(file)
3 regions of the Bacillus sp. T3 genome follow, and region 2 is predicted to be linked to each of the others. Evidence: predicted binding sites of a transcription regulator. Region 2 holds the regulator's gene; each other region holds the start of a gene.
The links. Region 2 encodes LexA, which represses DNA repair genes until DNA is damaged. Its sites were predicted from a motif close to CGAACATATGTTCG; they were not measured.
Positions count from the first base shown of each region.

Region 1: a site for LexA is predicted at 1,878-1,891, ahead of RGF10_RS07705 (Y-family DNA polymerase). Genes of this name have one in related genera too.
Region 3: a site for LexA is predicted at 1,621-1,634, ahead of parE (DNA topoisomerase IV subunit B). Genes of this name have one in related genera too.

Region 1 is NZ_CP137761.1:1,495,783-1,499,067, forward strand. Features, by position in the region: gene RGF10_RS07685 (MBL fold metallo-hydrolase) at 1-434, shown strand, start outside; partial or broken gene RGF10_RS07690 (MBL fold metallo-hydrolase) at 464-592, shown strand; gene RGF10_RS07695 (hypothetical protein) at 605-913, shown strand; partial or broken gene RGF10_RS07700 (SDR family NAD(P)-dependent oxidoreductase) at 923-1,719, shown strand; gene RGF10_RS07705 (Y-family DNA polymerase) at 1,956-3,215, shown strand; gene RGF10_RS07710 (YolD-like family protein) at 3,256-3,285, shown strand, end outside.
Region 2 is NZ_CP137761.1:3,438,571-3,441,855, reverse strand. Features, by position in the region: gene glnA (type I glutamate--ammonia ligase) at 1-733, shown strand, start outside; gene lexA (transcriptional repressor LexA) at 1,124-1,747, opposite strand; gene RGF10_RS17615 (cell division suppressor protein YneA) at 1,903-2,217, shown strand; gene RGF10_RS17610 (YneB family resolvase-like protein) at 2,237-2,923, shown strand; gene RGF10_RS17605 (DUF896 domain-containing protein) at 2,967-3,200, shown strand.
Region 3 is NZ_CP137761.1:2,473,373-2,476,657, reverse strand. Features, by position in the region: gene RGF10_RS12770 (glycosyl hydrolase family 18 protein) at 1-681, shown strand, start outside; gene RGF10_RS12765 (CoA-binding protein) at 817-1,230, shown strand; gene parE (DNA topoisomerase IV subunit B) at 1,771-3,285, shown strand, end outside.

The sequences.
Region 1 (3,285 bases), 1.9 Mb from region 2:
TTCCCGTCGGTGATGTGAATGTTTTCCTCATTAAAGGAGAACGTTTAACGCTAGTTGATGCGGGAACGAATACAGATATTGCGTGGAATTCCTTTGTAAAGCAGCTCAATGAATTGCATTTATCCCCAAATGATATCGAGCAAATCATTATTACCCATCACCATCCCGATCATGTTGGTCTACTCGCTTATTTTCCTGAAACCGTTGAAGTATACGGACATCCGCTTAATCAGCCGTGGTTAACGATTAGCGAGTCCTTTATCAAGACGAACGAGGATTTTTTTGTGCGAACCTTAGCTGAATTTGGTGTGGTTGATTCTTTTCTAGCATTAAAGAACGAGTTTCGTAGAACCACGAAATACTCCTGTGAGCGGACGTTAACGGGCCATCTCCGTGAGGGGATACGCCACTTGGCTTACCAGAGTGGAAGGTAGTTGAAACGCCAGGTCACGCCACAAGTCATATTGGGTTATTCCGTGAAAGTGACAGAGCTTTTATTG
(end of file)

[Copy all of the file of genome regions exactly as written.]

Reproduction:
3 regions of the Bacillus sp. T3 genome follow, and region 2 is predicted to be linked to each of the others. Evidence: predicted binding sites of a transcription regulator. Region 2 holds the regulator's gene; each other region holds the start of a gene.
The links. Region 2 encodes LexA, which represses DNA repair genes until DNA is damaged. Its sites were predicted from a motif close to CGAACATATGTTCG; they were not measured.
Positions count from the first base shown of each region.

Region 1: a site for LexA is predicted at 1,878-1,891, ahead of RGF10_RS07705 (Y-family DNA polymerase). Genes of this name have one in related genera too.
Region 3: a site for LexA is predicted at 1,621-1,634, ahead of parE (DNA topoisomerase IV subunit B). Genes of this name have one in related genera too.

Region 1 is NZ_CP137761.1:1,495,783-1,499,067, forward strand. Features, by position in the region: gene RGF10_RS07685 (MBL fold metallo-hydrolase) at 1-434, shown strand, start outside; partial or broken gene RGF10_RS07690 (MBL fold metallo-hydrolase) at 464-592, shown strand; gene RGF10_RS07695 (hypothetical protein) at 605-913, shown strand; partial or broken gene RGF10_RS07700 (SDR family NAD(P)-dependent oxidoreductase) at 923-1,719, shown strand; gene RGF10_RS07705 (Y-family DNA polymerase) at 1,956-3,215, shown strand; gene RGF10_RS07710 (YolD-like family protein) at 3,256-3,285, shown strand, end outside.
Region 2 is NZ_CP137761.1:3,438,571-3,441,855, reverse strand. Features, by position in the region: gene glnA (type I glutamate--ammonia ligase) at 1-733, shown strand, start outside; gene lexA (transcriptional repressor LexA) at 1,124-1,747, opposite strand; gene RGF10_RS17615 (cell division suppressor protein YneA) at 1,903-2,217, shown strand; gene RGF10_RS17610 (YneB family resolvase-like protein) at 2,237-2,923, shown strand; gene RGF10_RS17605 (DUF896 domain-containing protein) at 2,967-3,200, shown strand.
Region 3 is NZ_CP137761.1:2,473,373-2,476,657, reverse strand. Features, by position in the region: gene RGF10_RS12770 (glycosyl hydrolase family 18 protein) at 1-681, shown strand, start outside; gene RGF10_RS12765 (CoA-binding protein) at 817-1,230, shown strand; gene parE (DNA topoisomerase IV subunit B) at 1,771-3,285, shown strand, end outside.

The sequences.
Region 1 (3,285 bases), 1.9 Mb from region 2:
TTCCCGTCGGTGATGTGAATGTTTTCCTCATTAAAGGAGAACGTTTAACGCTAGTTGATGCGGGAACGAATACAGATATTGCGTGGAATTCCTTTGTAAAGCAGCTCAATGAATTGCATTTATCCCCAAATGATATCGAGCAAATCATTATTACCCATCACCATCCCGATCATGTTGGTCTACTCGCTTATTTTCCTGAAACCGTTGAAGTATACGGACATCCGCTTAATCAGCCGTGGTTAACGATTAGCGAGTCCTTTATCAAGACGAACGAGGATTTTTTTGTGCGAACCTTAGCTGAATTTGGTGTGGTTGATTCTTTTCTAGCATTAAAGAACGAGTTTCGTAGAACCACGAAATACTCCTGTGAGCGGACGTTAACGGGCCATCTCCGTGAGGGGATACGCCACTTGGCTTACCAGAGTGGAAGGTAGTTGAAACGCCAGGTCACGCCACAAGTCATATTGGGTTATTCCGTGAAAGTGACAGAGCTTTTATTG